Keep it to one page. Any longer and you’re likely to try the patience of prospective employers (many of whom won’t even bother reading to the bottom of the FIRST page). If you can’t dazzle “em” sufficiently with a single page, two’s not likely to do the trick. And it could suggest a lack of focus. Also be extra scrupulous about keeping your cover letter or introductory e-mail tight. “I read enough novels in my spare time,” Dine cautions. “Don’t send me your life story.”
Be precise; make your specialty and talents abundantly clear in your summary and elsewhere. “The frustrating question ‘What does this person DO?’ is heard way too often around the Keva Dine office,” reports Dine.
Details, details, details! Branding is all about telling a story — people remember stories — and storytelling is all about specifics. Use mini case studies to illustrate your productivity, your efficiency, your indispensability.
Recount how your quick thinking and logistical acumen resulted in the lightning-fast relocation of a Phoenix corporate-retreat’s luncheon after the caterer sent 125 Cornish game hens to the wrong site. Describe how you marshaled your street team to drum up 35% more database registrations than any other division. Give life to the tale of the 11th-hour campaign pitch (illustrated by nothing more than stick-figure sketches) that won your outfit a $12 million contract with ActiVision. Divulge your role in getting Oprah to model the platform gladiator sandals designed by your client.
Such yarns comprise the very fabric of your brand; they tell your next boss what you’re made of and suggest what you can do for HER.
Forget about listing every job you’ve ever had in strict reverse-chronological order. Do indicate the years you were with each employer, but make sure the “experience” entries most aligned with your current career goals come first. This is sometimes called a “functional” resume. It’s arranged by order of importance. Sacrificing strategy to chronology is so 20th century.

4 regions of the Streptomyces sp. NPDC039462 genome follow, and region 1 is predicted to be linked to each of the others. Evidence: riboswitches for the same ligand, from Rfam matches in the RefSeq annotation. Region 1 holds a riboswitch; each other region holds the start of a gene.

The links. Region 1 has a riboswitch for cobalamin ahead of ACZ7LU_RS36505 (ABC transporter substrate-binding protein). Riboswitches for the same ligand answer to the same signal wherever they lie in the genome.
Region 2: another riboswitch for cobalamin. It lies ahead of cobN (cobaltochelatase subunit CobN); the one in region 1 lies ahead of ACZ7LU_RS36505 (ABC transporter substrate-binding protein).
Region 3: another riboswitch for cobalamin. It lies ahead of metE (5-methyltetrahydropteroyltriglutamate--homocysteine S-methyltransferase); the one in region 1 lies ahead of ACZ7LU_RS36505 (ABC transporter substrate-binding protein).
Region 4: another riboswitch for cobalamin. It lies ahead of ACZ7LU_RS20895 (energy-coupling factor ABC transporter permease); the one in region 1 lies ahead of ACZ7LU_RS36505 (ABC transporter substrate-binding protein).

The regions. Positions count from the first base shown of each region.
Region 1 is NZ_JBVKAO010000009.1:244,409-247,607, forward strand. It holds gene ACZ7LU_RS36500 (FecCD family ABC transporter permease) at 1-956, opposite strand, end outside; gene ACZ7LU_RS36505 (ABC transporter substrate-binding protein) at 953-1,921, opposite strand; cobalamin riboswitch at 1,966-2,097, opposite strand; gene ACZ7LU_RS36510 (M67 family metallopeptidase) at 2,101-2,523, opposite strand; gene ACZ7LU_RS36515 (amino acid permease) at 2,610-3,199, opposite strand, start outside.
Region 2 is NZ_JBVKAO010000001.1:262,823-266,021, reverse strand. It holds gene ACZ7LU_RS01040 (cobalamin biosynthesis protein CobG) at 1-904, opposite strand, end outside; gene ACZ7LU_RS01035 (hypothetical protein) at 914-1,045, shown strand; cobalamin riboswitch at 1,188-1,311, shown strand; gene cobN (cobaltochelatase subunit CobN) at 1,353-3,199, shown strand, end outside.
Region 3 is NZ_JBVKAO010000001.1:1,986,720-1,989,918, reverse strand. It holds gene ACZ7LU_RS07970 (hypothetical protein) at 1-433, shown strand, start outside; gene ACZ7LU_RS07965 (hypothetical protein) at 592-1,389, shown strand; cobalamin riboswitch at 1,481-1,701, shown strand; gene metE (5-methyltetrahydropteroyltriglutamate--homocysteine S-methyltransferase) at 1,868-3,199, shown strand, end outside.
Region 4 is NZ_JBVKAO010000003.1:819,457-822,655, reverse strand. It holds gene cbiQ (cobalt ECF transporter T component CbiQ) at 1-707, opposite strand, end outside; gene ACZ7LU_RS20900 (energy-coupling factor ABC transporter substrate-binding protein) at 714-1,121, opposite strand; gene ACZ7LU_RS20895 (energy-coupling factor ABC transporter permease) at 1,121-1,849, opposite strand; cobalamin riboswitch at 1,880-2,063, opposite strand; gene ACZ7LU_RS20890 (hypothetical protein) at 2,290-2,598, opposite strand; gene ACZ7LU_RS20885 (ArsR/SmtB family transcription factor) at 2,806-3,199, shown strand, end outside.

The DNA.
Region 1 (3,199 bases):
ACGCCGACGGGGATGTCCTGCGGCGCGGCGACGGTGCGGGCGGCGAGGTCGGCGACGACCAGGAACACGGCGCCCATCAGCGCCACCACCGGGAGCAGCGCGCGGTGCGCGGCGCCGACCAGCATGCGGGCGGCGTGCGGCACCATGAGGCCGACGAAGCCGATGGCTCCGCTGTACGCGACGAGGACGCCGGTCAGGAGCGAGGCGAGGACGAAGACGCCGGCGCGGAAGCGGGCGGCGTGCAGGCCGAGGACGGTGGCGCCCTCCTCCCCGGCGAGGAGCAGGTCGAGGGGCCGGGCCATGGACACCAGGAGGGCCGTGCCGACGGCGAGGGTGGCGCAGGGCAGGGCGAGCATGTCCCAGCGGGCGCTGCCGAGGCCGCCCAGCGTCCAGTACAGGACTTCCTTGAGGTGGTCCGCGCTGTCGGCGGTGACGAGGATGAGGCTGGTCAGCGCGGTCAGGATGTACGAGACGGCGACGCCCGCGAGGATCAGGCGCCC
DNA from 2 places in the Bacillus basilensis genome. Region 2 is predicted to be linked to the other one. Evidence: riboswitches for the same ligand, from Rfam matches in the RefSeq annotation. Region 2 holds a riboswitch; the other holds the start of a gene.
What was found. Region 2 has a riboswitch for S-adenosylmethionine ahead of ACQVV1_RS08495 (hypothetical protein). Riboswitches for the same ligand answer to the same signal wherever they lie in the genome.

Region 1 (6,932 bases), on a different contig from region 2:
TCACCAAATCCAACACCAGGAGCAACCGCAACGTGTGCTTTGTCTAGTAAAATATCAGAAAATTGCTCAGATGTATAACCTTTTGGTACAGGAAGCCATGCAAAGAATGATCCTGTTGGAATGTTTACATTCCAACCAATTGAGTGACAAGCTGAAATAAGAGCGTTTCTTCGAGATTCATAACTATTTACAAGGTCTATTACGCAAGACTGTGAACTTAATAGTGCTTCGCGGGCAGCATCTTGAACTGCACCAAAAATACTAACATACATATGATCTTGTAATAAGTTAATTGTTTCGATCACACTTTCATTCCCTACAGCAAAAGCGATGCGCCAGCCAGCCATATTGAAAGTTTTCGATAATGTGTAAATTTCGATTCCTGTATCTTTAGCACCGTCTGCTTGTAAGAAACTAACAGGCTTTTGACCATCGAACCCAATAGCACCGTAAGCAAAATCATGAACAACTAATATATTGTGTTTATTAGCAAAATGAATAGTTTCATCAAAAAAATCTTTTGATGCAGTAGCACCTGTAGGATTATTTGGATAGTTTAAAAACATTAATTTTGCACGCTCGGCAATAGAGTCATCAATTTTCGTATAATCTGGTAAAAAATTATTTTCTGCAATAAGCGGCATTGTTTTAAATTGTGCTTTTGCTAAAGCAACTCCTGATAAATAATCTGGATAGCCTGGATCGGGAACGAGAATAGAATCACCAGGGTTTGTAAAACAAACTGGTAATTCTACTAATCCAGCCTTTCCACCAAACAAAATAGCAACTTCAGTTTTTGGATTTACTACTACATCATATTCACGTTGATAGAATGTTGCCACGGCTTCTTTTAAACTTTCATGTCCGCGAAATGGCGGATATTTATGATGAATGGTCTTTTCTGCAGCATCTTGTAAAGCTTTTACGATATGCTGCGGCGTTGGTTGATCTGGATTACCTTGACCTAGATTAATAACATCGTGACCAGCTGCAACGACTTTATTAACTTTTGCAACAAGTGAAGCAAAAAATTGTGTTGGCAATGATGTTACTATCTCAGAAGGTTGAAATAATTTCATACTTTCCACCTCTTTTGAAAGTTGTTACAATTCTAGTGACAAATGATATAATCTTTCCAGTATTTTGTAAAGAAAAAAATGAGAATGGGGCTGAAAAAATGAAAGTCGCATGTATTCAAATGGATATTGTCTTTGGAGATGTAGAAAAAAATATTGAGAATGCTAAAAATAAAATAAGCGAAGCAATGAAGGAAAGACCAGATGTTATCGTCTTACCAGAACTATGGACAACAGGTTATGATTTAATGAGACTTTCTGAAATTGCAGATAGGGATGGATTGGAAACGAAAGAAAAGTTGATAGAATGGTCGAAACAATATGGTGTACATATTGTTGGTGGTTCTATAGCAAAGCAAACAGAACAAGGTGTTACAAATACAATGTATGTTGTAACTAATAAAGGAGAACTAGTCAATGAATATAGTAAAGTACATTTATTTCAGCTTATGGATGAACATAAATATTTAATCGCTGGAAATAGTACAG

Use vocabulary cherry-picked from the listing for the job you want. Large firms frequently depend on computers to sift resume submissions; the software sorts forkeywords that match the listing. Include those keywords in your resume to penetrate the machines’ defenses so you can work your magic on some HUMAN eyeballs.
Don’t make them Google it. Unless your prior employers, clients and partners are so well known that clarifying what they do would be ridiculous, provide a pithy description: Fortress of Solitude, a boutique entertainment-marketing firm. Lithwick, Stahl and Osterman, a financial consultancy. Green’s Greens, the Upper Midwest’s leading distributor of frozen vegetables. If the HR manager has to search for info because you didn’t provide it, consider yourself deleted.
I know it seems like everyone’s hocking resume advice these days, but few “experts” we’ve encountered seem to grasp the concept of personal branding. So it’s up to us to drop some recession-resistant resume science on your dome: Telling your story in vivid detail, with all the value propositions, case histories, names and numbers you’d associate with a winning brand, is essential. That stuff is why your future supervisor will hire YOU instead of the other candidates with similar qualifications.
Of course, if you’re stymied by the task, you can always hire a resume writer who understands the importance of branding. That decision alone can showcase a critical skill: the ability to delegate.
*Full disclosure: Keva Dine is a partner of Editorial Emergency